We had a reservation on Djerba Island and wanted to fly there since it was in the south of Tunisia. I found the SevenAir (the local airline that serves only Tunisia) ticket agent but no flights were available on the days we wanted to go so we had to make other arrangements. We got a taxi to take us to the Carleton Hotel, in the heart of Tuinis, on Avenue Habib Bourguiba. The taxi driver told it would cost 15 Tunisian dinars and we agreed only to find out later that he charged double the metered rate. So what else is new?

We arrived at our hotel and checked into a non-smoking room on the third floor. We unwound and headed out to the medina, a short ten minute walk down the beautiful Avenue Habib Bourguiba. The medina was founded by Arabs (Tunisians are Berbers) in the seventh century and is a Unesco World Heritage site today.

The medina is a different world, full of narrow, crowed streets with merchants selling everything imaginable. There are restaurants and mosques, palaces and mansions. After a while we stopped at a small, far from upscale, family run restaurant to have some water. Some of locals were eating traditional food, mainly couscous and lamb or chicken with their hands, mostly. The young man who served the food reached into two bowls with his bare hands to put some salt and spices on the food. The sanitary conditions are very different from ours. When he brought us our water he rinsed two glasses with tap water but didn't dry them as we would at home. It’s a different culture and different way of doing things.

The first evening in Tunis we had supper at the Grand Café de Theatre, a rather trendy restaurant on Avenue Habib Bourguiba. We both ordered a salad which was much larger than we expected. I also had a strip of grilled beef with mushroom sauce. The sauce was tasty, the meat chewy and the rice that came with it was firm and nutty and very delicious. Later we went into a large tavern on the main street and ordered some cold Beck beer which tasted good. Since every man in Tunisia seems to smoke we decide to have another beer outside, where it was less smoky. That's when we met our first "friend." He chatted us up and wanted some money and offered to sleep with us. (Homosexuality remains illegal under Tunisian law but men are propositioned in hammams and on beaches) We passed up the opportunity and headed back to the Carleton Hotel for the night.

It was very warm in the room and the air conditioning was not yet turned on. We left the window open but the street noise kept me from having a good sleep. It turned out there was a "gentleman bar" across the narrow street from our window and although it wasn't excessively noisy it was noisy enough.

Sunday, April 4, 2010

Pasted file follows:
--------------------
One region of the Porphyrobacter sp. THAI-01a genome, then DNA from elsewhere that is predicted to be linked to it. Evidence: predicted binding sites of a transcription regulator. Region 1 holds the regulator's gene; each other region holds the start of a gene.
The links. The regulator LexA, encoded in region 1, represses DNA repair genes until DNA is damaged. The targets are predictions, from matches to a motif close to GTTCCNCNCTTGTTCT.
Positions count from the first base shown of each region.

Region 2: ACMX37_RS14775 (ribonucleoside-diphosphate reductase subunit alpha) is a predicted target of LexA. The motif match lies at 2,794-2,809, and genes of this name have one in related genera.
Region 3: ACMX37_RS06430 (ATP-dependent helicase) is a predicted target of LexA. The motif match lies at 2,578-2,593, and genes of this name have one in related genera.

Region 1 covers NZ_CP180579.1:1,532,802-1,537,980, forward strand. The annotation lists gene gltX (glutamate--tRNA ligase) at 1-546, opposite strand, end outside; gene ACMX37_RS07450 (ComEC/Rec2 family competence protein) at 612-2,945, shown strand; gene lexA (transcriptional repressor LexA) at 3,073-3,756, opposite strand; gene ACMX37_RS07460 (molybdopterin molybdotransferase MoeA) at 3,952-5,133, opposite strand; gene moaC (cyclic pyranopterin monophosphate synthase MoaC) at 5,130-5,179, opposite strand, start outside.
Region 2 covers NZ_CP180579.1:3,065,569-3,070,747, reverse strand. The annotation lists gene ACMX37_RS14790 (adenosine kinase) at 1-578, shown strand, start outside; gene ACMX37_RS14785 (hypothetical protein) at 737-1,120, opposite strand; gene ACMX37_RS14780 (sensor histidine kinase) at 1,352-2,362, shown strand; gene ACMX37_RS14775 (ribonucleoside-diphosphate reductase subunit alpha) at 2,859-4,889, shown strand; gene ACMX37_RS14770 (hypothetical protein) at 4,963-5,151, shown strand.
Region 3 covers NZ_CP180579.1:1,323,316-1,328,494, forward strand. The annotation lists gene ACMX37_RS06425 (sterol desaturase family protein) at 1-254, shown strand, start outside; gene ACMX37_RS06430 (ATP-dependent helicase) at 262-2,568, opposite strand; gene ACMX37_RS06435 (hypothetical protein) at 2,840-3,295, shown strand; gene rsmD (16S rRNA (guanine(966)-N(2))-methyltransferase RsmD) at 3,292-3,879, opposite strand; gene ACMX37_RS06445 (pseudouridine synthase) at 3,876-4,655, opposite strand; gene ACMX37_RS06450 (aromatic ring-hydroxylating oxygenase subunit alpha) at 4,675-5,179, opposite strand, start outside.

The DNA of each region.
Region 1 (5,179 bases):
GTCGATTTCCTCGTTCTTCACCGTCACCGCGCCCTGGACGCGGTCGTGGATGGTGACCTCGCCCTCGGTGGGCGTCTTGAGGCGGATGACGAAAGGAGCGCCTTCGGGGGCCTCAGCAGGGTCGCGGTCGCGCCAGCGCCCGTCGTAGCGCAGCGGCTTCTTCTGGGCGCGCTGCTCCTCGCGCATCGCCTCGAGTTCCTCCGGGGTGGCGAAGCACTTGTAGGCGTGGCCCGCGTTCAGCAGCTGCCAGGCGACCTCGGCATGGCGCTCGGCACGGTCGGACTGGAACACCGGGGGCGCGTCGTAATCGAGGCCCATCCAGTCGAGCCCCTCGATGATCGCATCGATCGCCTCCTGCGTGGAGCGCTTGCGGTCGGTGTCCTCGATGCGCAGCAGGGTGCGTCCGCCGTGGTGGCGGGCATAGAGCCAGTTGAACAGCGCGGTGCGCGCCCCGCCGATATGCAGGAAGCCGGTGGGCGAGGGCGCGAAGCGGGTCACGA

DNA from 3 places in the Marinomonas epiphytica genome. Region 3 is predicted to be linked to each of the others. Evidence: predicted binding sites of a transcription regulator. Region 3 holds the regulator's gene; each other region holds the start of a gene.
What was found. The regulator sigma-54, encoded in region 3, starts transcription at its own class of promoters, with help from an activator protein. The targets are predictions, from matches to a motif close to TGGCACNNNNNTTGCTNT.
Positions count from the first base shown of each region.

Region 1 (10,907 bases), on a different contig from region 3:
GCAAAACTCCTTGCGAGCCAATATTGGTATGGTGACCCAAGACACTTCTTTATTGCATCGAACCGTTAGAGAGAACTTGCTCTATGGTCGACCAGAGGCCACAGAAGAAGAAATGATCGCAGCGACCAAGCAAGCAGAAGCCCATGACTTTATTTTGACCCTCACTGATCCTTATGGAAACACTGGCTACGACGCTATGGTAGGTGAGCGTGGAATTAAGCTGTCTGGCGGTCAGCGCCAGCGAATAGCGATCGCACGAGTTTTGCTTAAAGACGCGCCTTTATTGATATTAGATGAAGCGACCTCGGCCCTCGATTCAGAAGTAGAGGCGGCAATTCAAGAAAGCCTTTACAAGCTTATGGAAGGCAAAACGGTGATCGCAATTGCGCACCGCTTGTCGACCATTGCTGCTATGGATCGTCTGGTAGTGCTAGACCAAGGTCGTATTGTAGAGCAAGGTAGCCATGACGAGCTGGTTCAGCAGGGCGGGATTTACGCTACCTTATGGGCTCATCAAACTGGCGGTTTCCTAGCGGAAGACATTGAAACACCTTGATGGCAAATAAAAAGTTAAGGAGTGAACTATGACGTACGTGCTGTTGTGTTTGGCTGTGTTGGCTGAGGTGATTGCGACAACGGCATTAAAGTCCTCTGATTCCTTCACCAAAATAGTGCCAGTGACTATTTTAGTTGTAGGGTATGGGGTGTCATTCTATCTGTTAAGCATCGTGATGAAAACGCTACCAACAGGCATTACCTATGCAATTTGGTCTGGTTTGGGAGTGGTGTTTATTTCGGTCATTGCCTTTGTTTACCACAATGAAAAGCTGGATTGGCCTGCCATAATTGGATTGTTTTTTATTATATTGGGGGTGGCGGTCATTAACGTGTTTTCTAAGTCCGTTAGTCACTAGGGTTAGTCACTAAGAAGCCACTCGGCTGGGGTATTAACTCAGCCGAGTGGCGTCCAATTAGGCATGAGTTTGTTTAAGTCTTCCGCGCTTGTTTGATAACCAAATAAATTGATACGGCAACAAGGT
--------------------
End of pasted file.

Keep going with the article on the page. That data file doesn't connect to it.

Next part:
We had breakfast and took the TGM (light rail) to Carthage and Sidi Bou Said. It's the way the locals travel and we wanted to do the same. And it was cheap.

Carthage turned out to be very interesting. Although it was razed by the Romans enough of it remains and it's worth checking out. I couldn't figure out why there were armed soldiers around the edges. Were they expecting another invasion or were they there to feel important.

The homes around Carthage are beautiful and obviously belong to the well-to-do. They are all whitewashed with enclosed courtyards. The sweet scent of flowers filled the air. Bougainvillea, tall woody geraniums and other summer flowers were everywhere. The palm trees were in bloom. The oleanders were everywhere and often hedged.

Since our return ticket on the TGM didn't include a stop at Carthage we had to get a ticket to go to Sidi Bou Said. The police/ticket guy told us we can get a ticket on the other side of the tracks but when he saw the light train approach he told us to just get on the train. It was a nice gesture and we hurried to catch the train.

We got off the TGM at Sidi Bou Said and made our way up the hill. Huge cacti cascaded down the slopes and orange trees were everywhere. All the buildings in Sidi Bou Said are white, of course, and the doors and windows are blue - no exceptions. Sidi Bou Said is quite charming but it's way too touristy, which, I suppose, is why we were there. From the village we could look out over the Bay of Tunis and see the low mountains of Cap Bon Peninsula. Very pretty. (The picture shows me standing in Sidi Bou Said with the Cap Bon Peninsula in the distance.)

Wayne stopped to look at some decorated tiles and ended up buying two after a mild confrontation with the seller. He wanted more money and looked into Wayne's wallet and saw some Euros which he wanted. But Wayne told him a deal was a deal and we quickly left. We stopped at an outdoor cafe and had some water and crêpes for lunch. Since Tunisia was a French colony, many French dishes are available. After lunch we walked around a bit and made our way back to the TGM stop and Tunis.